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Judging Olympic figure skating: More numbers than art?

As men skate for Olympic gold tonight, they're being judged by a system that emphasizes athleticism over artistic impression. Johnny Weir, for one, says it has squeezed out emotion and artistry.

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Men's figure skaters in action during a practice session at the Vancouver 2010 Olympics.

Mark Baker/AP

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While the rest of the world debates whether Yevgeny Plushenko of Russia, Japan’s Daisuke Takahashi, or US skater Evan Lysacek – all in a near tie after Tuesday’s short program – has the best shot of winning Olympic skating gold tonight, there’s one thing the American knows for sure.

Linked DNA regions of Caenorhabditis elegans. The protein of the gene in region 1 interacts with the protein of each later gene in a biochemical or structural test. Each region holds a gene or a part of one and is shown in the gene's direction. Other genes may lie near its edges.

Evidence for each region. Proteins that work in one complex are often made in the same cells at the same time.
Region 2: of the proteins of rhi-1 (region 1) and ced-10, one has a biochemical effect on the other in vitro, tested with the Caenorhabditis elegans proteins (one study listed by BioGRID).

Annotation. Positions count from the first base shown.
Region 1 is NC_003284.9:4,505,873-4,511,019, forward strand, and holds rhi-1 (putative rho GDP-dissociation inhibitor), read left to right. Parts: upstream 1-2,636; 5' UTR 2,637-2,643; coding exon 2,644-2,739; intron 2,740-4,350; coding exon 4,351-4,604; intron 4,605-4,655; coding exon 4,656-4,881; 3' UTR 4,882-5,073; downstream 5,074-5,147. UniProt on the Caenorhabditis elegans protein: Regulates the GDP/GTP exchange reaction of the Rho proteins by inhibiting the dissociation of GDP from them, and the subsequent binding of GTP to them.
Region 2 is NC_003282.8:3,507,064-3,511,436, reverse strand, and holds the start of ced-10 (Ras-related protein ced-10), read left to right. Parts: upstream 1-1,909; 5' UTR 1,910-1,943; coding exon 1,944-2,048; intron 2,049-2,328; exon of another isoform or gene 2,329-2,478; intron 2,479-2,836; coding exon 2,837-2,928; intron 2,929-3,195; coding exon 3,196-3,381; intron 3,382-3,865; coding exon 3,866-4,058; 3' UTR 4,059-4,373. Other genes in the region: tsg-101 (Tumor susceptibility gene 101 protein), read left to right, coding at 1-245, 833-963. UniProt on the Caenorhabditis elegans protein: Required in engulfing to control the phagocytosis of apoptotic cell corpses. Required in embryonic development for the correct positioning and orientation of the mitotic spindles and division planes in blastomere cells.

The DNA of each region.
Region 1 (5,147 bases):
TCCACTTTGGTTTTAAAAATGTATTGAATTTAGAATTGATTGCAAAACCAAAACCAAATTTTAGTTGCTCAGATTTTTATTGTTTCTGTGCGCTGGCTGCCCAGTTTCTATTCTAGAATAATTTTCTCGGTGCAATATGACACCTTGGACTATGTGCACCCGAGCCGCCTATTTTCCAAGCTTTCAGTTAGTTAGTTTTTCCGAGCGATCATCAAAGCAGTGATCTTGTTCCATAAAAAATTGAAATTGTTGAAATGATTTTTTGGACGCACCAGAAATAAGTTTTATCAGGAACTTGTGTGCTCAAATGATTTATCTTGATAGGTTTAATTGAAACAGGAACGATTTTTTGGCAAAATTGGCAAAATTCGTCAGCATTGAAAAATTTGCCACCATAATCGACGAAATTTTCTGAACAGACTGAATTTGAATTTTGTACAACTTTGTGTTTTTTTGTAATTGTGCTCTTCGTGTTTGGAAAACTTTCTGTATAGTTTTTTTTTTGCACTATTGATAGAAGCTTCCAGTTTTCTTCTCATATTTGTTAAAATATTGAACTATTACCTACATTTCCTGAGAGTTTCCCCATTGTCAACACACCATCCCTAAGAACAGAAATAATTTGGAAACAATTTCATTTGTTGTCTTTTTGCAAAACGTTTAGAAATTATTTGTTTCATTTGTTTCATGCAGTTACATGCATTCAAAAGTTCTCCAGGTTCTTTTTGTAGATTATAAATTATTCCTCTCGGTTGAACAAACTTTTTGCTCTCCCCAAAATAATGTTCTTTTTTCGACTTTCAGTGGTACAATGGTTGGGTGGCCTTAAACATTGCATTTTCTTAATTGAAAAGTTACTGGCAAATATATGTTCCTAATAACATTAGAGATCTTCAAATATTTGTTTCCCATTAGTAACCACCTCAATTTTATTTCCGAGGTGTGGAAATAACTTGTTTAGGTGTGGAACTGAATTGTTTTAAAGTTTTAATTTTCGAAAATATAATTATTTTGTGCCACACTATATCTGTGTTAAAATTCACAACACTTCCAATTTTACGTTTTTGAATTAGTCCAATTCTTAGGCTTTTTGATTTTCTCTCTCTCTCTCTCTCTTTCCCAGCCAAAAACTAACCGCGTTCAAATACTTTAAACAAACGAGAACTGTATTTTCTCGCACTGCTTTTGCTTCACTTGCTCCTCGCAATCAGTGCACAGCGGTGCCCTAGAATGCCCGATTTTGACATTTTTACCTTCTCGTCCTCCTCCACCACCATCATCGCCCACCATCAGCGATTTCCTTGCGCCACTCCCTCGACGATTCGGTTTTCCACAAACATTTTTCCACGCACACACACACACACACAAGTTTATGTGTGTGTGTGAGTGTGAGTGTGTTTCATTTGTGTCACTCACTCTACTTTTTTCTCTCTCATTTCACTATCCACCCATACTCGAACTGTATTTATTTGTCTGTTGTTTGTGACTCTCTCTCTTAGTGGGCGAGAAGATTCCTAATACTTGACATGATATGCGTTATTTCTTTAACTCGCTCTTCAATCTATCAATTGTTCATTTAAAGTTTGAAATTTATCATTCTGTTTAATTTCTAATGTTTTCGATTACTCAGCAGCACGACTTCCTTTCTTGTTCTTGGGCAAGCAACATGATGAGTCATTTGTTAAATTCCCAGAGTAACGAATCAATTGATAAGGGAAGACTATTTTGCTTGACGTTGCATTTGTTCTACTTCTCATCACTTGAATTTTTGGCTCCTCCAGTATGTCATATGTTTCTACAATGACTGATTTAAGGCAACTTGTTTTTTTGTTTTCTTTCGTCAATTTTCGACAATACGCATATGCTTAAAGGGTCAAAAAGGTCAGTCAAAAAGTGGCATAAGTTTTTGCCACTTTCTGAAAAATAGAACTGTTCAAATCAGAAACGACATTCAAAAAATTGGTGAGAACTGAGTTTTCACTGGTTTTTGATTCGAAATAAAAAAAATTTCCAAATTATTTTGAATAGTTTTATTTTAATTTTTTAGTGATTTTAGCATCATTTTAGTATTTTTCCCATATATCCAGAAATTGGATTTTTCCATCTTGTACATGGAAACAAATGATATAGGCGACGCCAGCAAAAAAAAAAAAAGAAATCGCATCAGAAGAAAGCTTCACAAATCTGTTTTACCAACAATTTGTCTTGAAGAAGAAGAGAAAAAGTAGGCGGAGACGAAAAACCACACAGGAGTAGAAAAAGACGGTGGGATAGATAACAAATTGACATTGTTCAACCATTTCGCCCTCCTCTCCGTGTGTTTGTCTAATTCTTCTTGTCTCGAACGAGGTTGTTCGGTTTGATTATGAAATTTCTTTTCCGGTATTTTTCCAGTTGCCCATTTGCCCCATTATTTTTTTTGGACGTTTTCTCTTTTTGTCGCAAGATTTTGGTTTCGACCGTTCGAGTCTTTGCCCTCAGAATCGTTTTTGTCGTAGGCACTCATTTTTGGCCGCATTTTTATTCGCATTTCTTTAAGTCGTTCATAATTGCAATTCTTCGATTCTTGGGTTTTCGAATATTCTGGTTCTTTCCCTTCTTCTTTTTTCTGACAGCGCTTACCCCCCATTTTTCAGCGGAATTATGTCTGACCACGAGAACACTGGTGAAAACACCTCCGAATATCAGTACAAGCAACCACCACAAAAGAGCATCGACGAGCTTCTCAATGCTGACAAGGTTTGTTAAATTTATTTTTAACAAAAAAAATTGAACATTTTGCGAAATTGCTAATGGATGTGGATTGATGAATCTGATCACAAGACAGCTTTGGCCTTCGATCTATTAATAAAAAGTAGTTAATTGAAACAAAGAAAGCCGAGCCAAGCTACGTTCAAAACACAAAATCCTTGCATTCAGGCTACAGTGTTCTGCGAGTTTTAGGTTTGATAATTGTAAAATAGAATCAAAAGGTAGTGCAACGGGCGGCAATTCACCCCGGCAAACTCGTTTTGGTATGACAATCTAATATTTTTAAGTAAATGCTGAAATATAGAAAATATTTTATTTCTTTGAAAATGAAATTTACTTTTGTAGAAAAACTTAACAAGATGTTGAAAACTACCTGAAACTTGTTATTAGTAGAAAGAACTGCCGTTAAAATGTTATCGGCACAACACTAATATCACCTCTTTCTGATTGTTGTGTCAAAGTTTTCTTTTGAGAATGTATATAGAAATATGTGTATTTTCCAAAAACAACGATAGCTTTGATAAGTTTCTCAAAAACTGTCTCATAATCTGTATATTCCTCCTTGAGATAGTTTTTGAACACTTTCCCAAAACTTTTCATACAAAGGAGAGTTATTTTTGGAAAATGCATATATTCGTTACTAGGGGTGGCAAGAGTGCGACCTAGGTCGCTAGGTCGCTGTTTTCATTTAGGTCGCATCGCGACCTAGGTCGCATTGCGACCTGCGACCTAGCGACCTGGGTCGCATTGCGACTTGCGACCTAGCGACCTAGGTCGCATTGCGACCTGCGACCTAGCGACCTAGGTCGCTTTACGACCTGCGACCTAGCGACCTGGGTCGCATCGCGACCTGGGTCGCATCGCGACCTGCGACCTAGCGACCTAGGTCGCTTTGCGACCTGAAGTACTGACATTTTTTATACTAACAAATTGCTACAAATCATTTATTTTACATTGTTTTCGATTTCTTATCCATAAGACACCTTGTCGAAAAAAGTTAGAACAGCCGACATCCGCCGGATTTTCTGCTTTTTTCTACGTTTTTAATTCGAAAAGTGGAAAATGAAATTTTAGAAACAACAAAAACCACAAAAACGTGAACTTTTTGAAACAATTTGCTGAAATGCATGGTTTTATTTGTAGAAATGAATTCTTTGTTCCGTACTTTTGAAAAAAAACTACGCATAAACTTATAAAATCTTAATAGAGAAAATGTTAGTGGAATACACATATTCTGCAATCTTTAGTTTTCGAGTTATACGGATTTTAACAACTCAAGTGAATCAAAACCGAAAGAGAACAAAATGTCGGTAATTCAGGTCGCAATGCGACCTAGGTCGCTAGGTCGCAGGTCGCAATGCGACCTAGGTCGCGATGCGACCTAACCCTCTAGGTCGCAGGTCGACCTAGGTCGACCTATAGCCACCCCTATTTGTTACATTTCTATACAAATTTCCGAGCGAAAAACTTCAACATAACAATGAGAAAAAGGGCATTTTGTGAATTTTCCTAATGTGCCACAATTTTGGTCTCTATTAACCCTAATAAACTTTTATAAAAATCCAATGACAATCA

Under the new judging system, favoritism won’t play a part in determining the winner.

"If you're the favorite and you don't skate well, you're not going to win,” said Lysacek, the 2010 US silver medalist, before the Games began. “That [is one thing that] has completely changed. Has the best skater won every time? Yes."

The new system, which has continually been refined since its introduction in 2005, emphasizes the athleticism of figure skating over artistic impressions – Johnny Weir’s pink ribbons notwithstanding. While superior artistry may be the tie-breaker between two skaters with comparable technical elements, it won’t compensate for a lack of difficulty in the routine.

Overall, both quad-jumpers like Pluschenko and artists like fifth-ranked Stéphane Lambiel of Switzerland seem pleased with the new system, which they say binds judges to criteria – closing the door on ambiguous “impressions” that leave room for too much subjectivity and even corruption, as at the 2002 Salt Lake City Games.

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